Contrary to popular opinion, agriculture can be a hugely profitable venture provided one has the right knowledge, says an agriculturist from Kerala.
"Agriculture can be transformed into a new generation agri-business by making available in the market, uncontaminated fruits and vegetables free of hazardous chemical insecticides and pesticides," says C. Hariharan in "Make Millions from Agriculture" (Konark Publishers).
This would also need to be accompanied by enhancing the quality of output through the implementation of grading and labelling, says the 158-page book packed with tips on how to succeed in farming.
"If making profits is the main objective of practicing agriculture, then knowledge updation is most important," says the author, a resident of Alappuzha who devised practical methods of farming by himself and developed it into a profitable enterprise.
"Care must begin right from the time of germination of quality seeds in soil that is alive.
Training for the utilisation of wind, sunlight, heat, humidity, water, fertilisers, etc, in the right measure is also important.
"We must realise that agriculture will become highly profitable only if the production and marketing are mutually complementary," Hariharan says.
Son of an employee of a government printing press, Hariharan started his own business with three offset printing presses after graduation.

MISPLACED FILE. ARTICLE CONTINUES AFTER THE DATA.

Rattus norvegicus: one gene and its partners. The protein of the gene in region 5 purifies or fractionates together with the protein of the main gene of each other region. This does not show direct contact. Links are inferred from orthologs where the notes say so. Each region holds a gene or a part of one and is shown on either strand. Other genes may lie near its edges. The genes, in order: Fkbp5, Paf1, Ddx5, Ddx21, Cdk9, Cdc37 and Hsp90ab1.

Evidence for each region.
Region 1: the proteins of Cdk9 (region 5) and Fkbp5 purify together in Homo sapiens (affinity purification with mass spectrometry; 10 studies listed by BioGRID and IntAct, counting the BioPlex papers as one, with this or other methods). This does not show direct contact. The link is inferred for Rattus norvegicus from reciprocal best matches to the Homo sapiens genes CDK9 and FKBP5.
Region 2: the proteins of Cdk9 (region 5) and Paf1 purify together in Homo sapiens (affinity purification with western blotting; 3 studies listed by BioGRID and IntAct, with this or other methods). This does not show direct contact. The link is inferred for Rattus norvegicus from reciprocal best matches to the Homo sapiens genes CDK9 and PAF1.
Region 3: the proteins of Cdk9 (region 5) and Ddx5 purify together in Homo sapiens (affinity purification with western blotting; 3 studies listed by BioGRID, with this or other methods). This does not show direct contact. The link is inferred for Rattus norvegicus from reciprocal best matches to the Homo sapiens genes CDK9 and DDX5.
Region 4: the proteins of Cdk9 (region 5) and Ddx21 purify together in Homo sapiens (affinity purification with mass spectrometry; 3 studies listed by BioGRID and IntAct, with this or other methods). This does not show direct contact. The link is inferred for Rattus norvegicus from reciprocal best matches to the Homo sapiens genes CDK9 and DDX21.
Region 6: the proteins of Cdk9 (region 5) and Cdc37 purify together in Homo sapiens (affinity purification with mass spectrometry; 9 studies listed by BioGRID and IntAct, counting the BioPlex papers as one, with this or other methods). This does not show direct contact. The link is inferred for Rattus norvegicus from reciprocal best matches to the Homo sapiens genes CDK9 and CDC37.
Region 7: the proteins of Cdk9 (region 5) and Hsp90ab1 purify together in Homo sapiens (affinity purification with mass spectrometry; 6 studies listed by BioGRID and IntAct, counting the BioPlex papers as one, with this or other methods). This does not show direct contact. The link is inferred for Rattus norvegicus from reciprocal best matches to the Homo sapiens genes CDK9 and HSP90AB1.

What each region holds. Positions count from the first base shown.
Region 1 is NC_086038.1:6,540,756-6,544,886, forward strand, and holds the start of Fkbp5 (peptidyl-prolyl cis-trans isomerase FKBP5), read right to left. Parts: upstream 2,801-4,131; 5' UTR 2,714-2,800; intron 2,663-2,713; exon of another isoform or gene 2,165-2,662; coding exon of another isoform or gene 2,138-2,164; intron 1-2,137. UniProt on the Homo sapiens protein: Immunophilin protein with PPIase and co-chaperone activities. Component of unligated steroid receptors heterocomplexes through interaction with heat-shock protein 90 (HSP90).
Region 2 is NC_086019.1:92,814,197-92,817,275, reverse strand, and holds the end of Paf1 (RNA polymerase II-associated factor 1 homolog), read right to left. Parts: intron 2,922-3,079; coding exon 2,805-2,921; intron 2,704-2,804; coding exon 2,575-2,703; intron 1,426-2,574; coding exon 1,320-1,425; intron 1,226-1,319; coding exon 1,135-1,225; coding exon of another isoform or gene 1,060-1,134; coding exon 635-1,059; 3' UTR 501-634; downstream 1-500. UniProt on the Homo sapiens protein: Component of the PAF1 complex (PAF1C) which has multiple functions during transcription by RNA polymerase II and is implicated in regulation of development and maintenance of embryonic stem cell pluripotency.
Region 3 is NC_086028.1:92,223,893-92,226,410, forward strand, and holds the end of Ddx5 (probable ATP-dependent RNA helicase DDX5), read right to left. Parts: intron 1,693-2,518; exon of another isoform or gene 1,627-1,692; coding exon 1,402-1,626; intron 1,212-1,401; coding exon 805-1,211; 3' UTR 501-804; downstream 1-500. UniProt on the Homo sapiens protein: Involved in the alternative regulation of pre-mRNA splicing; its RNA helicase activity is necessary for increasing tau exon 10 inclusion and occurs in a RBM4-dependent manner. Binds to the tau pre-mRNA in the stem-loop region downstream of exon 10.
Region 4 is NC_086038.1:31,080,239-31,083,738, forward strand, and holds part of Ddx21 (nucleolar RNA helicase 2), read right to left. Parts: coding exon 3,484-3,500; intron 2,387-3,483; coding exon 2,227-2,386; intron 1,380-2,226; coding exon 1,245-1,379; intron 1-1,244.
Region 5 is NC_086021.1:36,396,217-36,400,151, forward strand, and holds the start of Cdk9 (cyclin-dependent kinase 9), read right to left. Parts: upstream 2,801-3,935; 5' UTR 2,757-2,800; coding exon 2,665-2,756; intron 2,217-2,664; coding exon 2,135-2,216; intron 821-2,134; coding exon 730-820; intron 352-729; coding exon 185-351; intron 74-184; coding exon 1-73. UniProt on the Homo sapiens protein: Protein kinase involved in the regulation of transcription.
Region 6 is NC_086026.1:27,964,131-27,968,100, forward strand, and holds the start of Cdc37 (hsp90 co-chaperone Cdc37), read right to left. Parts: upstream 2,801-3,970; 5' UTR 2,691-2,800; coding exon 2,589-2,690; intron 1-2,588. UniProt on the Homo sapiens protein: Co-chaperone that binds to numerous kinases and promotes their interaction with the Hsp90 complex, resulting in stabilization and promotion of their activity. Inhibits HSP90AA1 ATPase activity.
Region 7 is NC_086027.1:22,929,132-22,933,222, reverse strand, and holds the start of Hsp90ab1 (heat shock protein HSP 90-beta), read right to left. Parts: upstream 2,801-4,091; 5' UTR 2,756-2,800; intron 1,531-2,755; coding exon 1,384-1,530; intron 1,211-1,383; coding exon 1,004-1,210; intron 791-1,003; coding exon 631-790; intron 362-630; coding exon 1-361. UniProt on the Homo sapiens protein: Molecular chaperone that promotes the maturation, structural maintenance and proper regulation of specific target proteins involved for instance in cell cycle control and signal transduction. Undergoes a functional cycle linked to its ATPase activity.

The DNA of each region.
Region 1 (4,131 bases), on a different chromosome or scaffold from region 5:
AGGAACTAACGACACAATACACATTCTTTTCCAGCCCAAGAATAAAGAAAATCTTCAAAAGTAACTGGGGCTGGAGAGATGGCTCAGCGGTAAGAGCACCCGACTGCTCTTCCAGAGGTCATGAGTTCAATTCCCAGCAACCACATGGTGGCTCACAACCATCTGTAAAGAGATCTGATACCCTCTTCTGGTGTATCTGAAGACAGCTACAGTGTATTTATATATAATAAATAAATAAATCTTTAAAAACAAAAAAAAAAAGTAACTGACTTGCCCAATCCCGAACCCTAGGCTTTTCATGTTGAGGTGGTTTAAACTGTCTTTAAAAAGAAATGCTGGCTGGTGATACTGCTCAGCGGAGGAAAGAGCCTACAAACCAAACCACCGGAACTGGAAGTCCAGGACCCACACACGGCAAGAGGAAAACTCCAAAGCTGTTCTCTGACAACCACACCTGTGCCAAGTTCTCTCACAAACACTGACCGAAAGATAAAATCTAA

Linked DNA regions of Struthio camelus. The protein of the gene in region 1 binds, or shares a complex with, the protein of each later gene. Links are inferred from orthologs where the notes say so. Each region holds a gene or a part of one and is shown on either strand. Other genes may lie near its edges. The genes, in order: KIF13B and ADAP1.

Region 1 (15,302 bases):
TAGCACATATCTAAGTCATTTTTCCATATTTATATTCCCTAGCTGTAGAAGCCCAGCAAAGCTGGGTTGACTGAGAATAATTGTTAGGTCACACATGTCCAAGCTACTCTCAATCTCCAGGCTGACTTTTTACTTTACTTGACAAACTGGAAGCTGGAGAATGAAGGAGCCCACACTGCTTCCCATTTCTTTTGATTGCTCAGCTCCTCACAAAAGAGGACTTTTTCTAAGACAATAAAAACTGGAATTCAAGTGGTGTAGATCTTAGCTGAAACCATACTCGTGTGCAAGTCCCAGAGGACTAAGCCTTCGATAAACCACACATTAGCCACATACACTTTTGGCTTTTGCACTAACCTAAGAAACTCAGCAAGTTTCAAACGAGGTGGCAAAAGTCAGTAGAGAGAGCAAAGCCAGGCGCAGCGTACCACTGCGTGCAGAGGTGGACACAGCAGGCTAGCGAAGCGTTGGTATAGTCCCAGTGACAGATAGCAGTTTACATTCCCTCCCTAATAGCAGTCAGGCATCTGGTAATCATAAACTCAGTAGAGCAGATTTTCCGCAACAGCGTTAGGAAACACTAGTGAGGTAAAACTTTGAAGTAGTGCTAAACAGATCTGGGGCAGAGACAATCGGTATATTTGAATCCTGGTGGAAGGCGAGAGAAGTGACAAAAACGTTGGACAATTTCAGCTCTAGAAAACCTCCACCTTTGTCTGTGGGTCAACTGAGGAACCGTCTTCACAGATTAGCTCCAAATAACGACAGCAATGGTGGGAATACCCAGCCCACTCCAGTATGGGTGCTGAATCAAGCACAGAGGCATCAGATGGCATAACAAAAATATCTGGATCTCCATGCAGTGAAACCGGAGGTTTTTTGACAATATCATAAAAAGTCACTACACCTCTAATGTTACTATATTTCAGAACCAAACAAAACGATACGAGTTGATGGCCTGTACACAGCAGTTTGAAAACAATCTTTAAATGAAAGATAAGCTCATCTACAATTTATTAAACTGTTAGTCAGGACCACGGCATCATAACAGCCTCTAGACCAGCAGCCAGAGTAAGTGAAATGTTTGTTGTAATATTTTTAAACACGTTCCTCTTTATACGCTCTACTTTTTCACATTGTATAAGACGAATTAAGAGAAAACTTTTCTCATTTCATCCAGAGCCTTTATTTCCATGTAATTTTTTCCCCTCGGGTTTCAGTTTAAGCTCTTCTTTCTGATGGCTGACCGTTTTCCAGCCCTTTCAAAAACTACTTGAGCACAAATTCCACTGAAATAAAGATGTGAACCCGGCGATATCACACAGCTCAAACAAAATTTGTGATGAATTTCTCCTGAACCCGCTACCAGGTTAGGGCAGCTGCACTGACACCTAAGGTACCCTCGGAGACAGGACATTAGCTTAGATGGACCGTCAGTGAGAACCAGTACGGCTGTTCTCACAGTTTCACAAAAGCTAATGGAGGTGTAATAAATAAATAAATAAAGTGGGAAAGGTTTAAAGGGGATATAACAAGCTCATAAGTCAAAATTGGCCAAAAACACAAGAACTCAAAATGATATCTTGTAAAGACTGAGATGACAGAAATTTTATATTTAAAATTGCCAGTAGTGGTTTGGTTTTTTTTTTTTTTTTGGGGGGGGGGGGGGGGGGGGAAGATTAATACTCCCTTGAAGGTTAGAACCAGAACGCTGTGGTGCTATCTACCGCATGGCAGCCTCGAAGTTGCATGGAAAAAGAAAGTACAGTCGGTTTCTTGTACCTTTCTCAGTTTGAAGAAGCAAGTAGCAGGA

It was after once listening to Malayalam writer Sukumar Azhikode promoting agriculture on a commercial basis, including through kitchen gardens, that Hariharan switched over to farming.
Harharan's initial experiment of cultivating vegetables on just one acre of land by combing traditional and modern methods brought him huge financial success.
"After that I took some more land on lease with some like-minded friends and cultivated plantains and vegetables.
"I could soon become a model for others in making agriculture a profitable enterprise rather than just a delightful pastime."
In his book, Hariharan delves into great detail to explain how lakhs of rupees can be earned by cultivating bitter gourd, long beans, ivy gourd, papaya, passion fruit and more.
In his Foreword, noted agricultural scientist M. S. Swaminathan says that Hariharan's book should become a part of school curriculum.
"This book would stand distinct with its detailed descriptions of the experiences of farmers and true accounts of income and expenditure of cultivation of each vegetable showing excellent return on investment.
"It also gives a befitting reply to those who spread messages that agriculture in general is not economically viable," Swaminathan says.
(This story has not been edited by Business Standard staff and is auto-generated from a syndicated feed.)